in photosynthesis while liveing. So they have a natural
            conversion process that industry does not.

            I;ve read large cities would quickly litterialy suffocate if it weren';t for
            the tress with the winds blowing near them from the forested areass around
            them I'm guessing that the life spoan of a tree out converts the C02 it
            does releae when it dies.

            Rogene


            Subject: Re: [Hammock Camping] Re: Beeswax


            > That is an interesting concept, I have never thought of it that way.
            >
            > As far as planting trees, I think it is a good idea because it will help
            > make up for all the loss due to deforestation. This is a tremendous
            > amount
            > of trees. Of course the combination of more trees with the number of
            > existing automobiles could potentially make things worse.
          • Ralph Oborn
            I;ve read large cities would quickly litterialy suffocate if it weren ;t for the tress with the winds blowing near them from the forested areass around them
            Message 5 of 21 , Apr 6 4:51 PM
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              I;ve read large cities would quickly litterialy suffocate if it weren';t for
              the tress with the winds blowing near them from the forested areass around
              them I'm guessing that the life spoan of a tree out converts the C02 it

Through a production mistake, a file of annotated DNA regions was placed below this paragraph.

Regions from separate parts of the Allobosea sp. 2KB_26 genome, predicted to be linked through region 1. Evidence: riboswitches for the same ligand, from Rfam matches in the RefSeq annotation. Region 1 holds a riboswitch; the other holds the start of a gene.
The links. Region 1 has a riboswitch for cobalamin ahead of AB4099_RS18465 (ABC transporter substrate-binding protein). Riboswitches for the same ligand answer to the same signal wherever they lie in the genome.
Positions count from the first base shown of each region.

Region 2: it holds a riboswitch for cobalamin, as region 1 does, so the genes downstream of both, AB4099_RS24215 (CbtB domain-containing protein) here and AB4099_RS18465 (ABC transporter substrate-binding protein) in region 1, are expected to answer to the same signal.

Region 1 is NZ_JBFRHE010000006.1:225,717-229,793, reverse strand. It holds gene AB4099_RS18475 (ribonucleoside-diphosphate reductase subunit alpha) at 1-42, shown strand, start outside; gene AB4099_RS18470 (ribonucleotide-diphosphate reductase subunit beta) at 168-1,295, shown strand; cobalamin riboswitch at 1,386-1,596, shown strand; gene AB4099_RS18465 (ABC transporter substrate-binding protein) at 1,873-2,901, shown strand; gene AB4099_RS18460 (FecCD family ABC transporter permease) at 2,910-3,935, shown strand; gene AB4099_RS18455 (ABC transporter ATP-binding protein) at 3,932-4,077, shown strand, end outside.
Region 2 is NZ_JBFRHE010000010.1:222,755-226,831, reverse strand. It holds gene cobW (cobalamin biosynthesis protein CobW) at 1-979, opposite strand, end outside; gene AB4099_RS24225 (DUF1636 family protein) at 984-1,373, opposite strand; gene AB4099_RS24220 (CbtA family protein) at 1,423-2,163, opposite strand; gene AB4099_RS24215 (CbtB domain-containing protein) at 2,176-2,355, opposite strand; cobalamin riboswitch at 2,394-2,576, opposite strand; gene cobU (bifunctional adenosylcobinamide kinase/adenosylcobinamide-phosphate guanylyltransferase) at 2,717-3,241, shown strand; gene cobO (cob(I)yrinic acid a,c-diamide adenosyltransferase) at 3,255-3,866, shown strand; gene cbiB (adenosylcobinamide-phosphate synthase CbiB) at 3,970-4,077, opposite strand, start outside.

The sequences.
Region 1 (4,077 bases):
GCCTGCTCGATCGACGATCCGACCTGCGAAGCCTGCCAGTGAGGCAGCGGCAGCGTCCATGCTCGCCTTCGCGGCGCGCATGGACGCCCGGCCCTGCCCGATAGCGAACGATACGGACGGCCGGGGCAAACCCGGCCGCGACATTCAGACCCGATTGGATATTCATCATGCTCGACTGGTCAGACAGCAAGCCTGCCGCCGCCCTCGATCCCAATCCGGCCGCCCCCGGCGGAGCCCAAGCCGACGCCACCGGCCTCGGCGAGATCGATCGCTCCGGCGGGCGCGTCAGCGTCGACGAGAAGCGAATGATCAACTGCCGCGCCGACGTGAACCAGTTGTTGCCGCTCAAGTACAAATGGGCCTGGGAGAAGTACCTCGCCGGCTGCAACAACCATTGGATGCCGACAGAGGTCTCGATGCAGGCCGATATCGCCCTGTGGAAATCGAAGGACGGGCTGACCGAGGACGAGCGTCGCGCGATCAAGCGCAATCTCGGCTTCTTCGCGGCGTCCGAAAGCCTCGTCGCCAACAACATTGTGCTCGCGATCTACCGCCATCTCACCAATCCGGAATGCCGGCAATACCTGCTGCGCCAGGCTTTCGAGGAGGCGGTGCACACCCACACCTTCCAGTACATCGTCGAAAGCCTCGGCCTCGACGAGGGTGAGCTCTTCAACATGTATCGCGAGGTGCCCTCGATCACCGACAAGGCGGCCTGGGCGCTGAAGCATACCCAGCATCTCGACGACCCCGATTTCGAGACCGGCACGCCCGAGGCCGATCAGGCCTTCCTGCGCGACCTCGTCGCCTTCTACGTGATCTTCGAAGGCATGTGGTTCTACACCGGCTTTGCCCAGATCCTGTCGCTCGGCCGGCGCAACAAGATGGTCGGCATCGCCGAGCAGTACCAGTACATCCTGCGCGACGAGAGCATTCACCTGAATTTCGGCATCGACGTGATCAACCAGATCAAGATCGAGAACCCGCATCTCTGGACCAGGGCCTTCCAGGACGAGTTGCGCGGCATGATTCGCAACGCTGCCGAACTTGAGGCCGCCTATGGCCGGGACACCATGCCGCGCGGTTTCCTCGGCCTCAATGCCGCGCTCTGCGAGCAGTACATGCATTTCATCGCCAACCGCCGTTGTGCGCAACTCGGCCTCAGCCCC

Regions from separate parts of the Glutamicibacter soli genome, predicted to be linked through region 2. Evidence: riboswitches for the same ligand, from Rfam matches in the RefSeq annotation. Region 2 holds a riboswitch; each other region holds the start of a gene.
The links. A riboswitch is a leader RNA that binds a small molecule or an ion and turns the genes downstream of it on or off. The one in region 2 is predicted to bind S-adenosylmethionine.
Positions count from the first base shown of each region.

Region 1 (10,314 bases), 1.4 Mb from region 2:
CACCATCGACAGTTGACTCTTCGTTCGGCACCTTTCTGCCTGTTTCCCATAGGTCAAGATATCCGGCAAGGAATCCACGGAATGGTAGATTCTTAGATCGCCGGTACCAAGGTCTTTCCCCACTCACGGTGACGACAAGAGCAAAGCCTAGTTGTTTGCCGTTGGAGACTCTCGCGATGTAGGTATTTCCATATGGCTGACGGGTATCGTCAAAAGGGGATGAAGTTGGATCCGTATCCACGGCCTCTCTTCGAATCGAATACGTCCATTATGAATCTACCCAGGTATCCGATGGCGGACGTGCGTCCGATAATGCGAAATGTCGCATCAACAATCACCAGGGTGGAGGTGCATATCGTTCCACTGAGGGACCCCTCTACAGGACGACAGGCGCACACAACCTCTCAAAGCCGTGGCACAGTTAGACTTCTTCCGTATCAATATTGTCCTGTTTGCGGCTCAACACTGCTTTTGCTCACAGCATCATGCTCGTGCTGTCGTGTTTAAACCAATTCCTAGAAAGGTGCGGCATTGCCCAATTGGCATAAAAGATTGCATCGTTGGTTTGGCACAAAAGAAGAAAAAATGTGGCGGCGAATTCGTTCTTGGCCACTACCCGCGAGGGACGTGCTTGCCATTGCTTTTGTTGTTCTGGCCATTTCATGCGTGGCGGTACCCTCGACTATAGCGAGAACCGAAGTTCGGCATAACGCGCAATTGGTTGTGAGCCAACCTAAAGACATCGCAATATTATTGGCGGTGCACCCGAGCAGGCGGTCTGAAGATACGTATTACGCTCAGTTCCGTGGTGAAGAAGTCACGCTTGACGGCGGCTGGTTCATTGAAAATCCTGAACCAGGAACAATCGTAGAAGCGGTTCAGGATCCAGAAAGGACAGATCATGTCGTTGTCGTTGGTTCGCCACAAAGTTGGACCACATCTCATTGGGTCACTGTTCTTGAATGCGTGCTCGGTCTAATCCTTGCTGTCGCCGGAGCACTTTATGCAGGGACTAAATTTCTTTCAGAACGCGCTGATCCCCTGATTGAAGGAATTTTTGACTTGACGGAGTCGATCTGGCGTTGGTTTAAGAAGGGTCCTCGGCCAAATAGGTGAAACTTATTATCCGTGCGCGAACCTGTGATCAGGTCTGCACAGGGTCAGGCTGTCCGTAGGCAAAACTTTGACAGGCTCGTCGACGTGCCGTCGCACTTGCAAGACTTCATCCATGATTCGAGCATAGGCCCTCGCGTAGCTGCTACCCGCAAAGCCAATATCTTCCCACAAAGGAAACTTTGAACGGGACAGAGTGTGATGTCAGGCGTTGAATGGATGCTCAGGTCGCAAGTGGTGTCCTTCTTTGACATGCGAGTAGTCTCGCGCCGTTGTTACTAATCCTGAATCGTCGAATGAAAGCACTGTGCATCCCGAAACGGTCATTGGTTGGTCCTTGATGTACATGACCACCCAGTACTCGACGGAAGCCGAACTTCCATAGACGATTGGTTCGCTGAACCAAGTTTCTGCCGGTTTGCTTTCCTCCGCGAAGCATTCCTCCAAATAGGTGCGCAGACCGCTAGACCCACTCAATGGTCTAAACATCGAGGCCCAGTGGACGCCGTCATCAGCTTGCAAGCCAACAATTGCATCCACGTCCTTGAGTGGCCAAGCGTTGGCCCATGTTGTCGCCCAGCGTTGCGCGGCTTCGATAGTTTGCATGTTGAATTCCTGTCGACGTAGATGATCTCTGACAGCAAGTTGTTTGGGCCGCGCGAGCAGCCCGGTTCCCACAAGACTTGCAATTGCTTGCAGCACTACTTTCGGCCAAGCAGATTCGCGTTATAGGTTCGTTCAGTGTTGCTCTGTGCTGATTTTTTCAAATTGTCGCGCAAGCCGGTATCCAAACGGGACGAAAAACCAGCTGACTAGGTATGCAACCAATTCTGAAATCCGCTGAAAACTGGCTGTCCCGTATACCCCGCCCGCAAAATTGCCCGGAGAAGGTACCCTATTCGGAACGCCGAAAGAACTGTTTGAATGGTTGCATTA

does releae when it dies.

              Rogene


              Sorry, every bit of CO2 a tree stores as carbohydrates comes out again as it
              decomposes to CO2, UNLESS it gets buried in a swamp and converted to coal
              etc.

              I'm not saying that trees are bad, I'm just saying that they are only a
              temporary carbon storage device (for a few decades).


              Ralph

              Besides we need them to hang hammocks.


              [Non-text portions of this message have been removed]
            • Jack Rowe
              Much of the carbon tied up in trees goes into the soil s organic matter upon tree s death...soil is now considered to hold more carbon (humus and live biomass)
              Message 6 of 21 , Apr 7 7:31 AM
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                Much of the carbon tied up in trees goes into the soil's organic matter upon tree's death...soil is now considered to hold more carbon (humus and live biomass) than above-ground sources.

                re: hammock tree damage, if the same tree were used over and over like a campsite, I think it would suffer greatly. Viva stealth camping!

                [Non-text portions of this message have been removed]
              • Cara Lin Bridgman
                ... Burning anything produces CO2, but pound for pound, I assume wood produces less CO2 than fossil fuels. Of the fossil fuels (data from Wright & Nebel 2002.
                Message 7 of 21 , Apr 8 1:33 AM
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                  hacktorious wrote: